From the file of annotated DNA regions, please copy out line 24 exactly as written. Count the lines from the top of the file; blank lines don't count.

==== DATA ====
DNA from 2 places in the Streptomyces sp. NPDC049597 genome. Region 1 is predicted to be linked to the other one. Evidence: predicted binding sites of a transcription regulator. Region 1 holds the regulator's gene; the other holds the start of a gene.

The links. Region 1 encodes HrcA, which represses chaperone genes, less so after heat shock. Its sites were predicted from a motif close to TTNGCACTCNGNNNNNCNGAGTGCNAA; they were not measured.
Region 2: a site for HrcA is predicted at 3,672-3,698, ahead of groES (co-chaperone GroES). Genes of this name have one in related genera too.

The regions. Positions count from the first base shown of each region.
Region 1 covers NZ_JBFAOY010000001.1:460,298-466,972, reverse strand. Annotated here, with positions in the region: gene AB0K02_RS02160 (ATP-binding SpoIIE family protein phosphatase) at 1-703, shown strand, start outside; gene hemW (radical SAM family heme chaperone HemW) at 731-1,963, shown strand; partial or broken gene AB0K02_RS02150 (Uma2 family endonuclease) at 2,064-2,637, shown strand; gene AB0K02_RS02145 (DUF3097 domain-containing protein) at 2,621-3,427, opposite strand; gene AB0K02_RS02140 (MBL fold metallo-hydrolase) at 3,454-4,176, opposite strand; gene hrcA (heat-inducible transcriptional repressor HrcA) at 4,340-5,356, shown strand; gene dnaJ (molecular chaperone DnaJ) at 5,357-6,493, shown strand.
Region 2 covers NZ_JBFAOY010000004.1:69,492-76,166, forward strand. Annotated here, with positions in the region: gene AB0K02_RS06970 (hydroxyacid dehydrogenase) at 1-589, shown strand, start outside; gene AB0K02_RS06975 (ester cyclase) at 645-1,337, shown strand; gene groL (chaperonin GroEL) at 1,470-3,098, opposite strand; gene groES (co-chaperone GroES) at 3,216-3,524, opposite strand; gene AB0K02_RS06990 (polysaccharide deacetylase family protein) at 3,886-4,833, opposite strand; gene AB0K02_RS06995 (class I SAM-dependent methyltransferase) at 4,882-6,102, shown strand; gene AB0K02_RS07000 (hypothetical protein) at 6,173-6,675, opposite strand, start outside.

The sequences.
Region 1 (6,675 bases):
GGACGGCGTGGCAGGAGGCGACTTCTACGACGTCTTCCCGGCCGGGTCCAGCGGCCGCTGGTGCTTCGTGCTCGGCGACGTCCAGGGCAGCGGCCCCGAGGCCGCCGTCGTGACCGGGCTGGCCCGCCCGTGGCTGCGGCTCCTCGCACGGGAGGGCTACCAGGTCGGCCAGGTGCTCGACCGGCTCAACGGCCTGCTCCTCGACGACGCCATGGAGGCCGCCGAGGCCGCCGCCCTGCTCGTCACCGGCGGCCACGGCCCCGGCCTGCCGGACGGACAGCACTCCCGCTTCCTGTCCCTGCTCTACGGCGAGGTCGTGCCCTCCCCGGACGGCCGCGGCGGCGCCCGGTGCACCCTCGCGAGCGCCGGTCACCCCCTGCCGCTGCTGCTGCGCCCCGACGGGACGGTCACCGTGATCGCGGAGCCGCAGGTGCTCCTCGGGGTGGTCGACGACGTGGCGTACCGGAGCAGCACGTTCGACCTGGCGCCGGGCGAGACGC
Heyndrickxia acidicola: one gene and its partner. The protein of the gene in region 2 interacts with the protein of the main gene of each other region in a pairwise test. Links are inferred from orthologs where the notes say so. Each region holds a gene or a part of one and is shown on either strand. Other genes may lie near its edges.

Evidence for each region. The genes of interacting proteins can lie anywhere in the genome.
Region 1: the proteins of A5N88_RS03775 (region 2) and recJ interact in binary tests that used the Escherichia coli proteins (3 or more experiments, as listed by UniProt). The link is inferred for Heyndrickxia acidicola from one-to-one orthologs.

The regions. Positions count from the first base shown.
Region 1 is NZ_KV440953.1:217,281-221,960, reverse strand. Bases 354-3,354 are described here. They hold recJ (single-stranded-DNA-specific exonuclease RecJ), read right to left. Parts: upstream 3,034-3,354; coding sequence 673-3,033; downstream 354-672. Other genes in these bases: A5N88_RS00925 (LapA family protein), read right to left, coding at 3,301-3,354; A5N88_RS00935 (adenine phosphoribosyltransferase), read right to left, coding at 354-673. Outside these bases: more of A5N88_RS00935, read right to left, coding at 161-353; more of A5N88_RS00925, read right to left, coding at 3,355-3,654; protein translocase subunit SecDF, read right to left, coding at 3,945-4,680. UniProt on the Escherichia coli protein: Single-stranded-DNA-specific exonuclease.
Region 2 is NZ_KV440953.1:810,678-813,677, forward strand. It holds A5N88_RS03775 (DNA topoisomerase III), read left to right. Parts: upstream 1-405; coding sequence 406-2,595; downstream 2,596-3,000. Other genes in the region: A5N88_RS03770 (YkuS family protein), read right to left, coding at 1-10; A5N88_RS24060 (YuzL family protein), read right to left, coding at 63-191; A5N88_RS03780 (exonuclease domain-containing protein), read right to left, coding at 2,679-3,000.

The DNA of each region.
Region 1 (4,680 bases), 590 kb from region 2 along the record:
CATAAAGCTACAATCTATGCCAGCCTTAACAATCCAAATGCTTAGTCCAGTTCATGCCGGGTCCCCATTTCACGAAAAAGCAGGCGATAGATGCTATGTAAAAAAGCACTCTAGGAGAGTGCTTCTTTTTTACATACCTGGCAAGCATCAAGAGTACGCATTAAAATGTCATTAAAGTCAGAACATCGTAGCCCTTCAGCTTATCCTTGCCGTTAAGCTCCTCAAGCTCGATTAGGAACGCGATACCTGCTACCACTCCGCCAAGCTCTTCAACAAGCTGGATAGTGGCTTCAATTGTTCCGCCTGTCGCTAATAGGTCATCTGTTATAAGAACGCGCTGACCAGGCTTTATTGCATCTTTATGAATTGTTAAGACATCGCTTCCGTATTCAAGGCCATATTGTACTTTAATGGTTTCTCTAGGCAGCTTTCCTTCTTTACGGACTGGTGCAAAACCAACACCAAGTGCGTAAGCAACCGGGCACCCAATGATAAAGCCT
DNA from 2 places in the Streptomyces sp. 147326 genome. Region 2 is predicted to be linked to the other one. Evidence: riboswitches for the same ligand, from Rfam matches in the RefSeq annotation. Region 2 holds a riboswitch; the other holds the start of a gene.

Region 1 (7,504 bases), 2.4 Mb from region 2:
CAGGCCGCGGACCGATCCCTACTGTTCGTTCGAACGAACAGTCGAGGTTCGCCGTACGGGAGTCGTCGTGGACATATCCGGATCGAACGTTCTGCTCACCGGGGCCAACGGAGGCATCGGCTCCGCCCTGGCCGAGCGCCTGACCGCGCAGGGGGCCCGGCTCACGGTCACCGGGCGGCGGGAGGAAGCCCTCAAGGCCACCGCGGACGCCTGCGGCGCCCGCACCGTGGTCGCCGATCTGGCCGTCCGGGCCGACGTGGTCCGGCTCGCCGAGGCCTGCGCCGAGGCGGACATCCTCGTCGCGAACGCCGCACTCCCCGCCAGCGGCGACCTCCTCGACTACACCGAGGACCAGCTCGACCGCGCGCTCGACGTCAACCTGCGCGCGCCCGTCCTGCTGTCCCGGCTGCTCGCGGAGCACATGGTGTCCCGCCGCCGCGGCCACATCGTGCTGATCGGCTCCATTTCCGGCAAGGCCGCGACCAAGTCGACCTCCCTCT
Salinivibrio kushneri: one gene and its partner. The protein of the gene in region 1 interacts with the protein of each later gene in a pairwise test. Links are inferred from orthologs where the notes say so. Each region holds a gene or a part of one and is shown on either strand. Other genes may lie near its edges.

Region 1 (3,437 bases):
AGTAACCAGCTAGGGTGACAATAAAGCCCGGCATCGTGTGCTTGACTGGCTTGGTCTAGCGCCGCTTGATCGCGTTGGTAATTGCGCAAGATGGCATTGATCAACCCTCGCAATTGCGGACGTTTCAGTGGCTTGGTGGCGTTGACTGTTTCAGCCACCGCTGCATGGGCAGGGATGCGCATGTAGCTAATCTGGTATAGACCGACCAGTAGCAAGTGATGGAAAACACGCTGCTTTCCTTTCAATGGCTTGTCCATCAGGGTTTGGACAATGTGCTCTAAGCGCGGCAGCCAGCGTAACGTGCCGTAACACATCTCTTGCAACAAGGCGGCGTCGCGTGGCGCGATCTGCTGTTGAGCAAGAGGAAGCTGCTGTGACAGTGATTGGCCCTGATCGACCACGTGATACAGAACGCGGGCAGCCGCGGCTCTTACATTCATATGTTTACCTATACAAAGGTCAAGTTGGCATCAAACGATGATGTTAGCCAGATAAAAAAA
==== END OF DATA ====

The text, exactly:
AGTAACCAGCTAGGGTGACAATAAAGCCCGGCATCGTGTGCTTGACTGGCTTGGTCTAGCGCCGCTTGATCGCGTTGGTAATTGCGCAAGATGGCATTGATCAACCCTCGCAATTGCGGACGTTTCAGTGGCTTGGTGGCGTTGACTGTTTCAGCCACCGCTGCATGGGCAGGGATGCGCATGTAGCTAATCTGGTATAGACCGACCAGTAGCAAGTGATGGAAAACACGCTGCTTTCCTTTCAATGGCTTGTCCATCAGGGTTTGGACAATGTGCTCTAAGCGCGGCAGCCAGCGTAACGTGCCGTAACACATCTCTTGCAACAAGGCGGCGTCGCGTGGCGCGATCTGCTGTTGAGCAAGAGGAAGCTGCTGTGACAGTGATTGGCCCTGATCGACCACGTGATACAGAACGCGGGCAGCCGCGGCTCTTACATTCATATGTTTACCTATACAAAGGTCAAGTTGGCATCAAACGATGATGTTAGCCAGATAAAAAAA